# summable function

## summable function

[¦səm·ə·bəl ′fəŋk·shən]
(mathematics)
A function whose Lebesgue integral exists.
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The following lemma describes the asymptotic behavior of the Riemann-Liouville fractional integral of a summable function.
(iii) f has linear growth on Q: there is a summable function N such that x [member of] Q, u [member of] [OMEGA] [??]
(H2) h (t) is absolutely continuous and of bounded variation on (0, [infinity]) and h' (t) [less than or equal to] [xi] (t) for some non-negative summable function [xi] (t) (= max {0, h' (t)}) and almost all t > 0.
This fact and the fact that the Fourier coefficients of a summable function with respect to the cosine (with respect to the exponential) system are uniquely determined and imply that f(t)[omega](t) = 0 a.e.
Therefore f(t)[omega](t) sin t [member of] [L.sub.1](0, [pi]) and the fact that the Fourier coefficients of a summable function with respect to the cosine system is unique (along with (11)) imply that f(t)[omega](t) sin t = 0 a.e.
A subset [member of] [subset] [L.sup.1]([0,T];E) is said to be integrably bounded if there exists a summable function [mathematical expression not reproducible] such that for any g [member of] G,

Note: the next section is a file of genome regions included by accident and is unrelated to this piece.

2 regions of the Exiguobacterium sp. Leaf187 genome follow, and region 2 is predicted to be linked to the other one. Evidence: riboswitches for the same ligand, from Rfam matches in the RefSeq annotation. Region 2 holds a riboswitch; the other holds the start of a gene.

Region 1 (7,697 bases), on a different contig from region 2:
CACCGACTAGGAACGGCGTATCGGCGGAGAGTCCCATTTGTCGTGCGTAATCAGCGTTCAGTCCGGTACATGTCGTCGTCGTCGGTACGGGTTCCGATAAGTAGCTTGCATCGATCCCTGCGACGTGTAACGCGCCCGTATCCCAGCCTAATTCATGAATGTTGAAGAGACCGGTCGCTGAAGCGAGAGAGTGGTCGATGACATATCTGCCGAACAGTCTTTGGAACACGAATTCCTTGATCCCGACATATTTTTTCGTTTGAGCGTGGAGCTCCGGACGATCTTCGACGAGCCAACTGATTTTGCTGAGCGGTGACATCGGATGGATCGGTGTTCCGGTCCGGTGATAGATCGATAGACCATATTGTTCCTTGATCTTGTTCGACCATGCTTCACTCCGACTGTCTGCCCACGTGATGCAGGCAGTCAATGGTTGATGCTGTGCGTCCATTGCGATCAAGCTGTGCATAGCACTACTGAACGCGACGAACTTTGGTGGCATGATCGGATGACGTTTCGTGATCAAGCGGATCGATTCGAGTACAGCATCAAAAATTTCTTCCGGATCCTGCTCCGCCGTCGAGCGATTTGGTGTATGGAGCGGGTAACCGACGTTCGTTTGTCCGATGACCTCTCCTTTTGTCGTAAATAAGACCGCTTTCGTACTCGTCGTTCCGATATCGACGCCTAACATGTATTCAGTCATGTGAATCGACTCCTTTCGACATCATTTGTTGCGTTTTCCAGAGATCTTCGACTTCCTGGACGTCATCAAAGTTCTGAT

By the symbol [L.sup.1]([0, T]; E) we denote the space of all Bochner summable functions defined on [0, T] with values in E.
Let F be a distribution in D' and let f be a locally summable function. We say that the neutrix composition F(/(x)) exists and is equal to h on the open interval (a, b) if
If [f.sub.d]([??]) is a local summable function then one can define the digital distribution [f.sub.d] by the formula
Grande, "Convolution on spaces of locally summable functions," Journal of Function Spaces and Applications, vol.
On Classes of Summable Functions and their Fourier Series.
Sobolevskii, Integral Operators in Space of Summable Functions, Noordhoff International Publishing, Leyden, Ill, USA, 1976.

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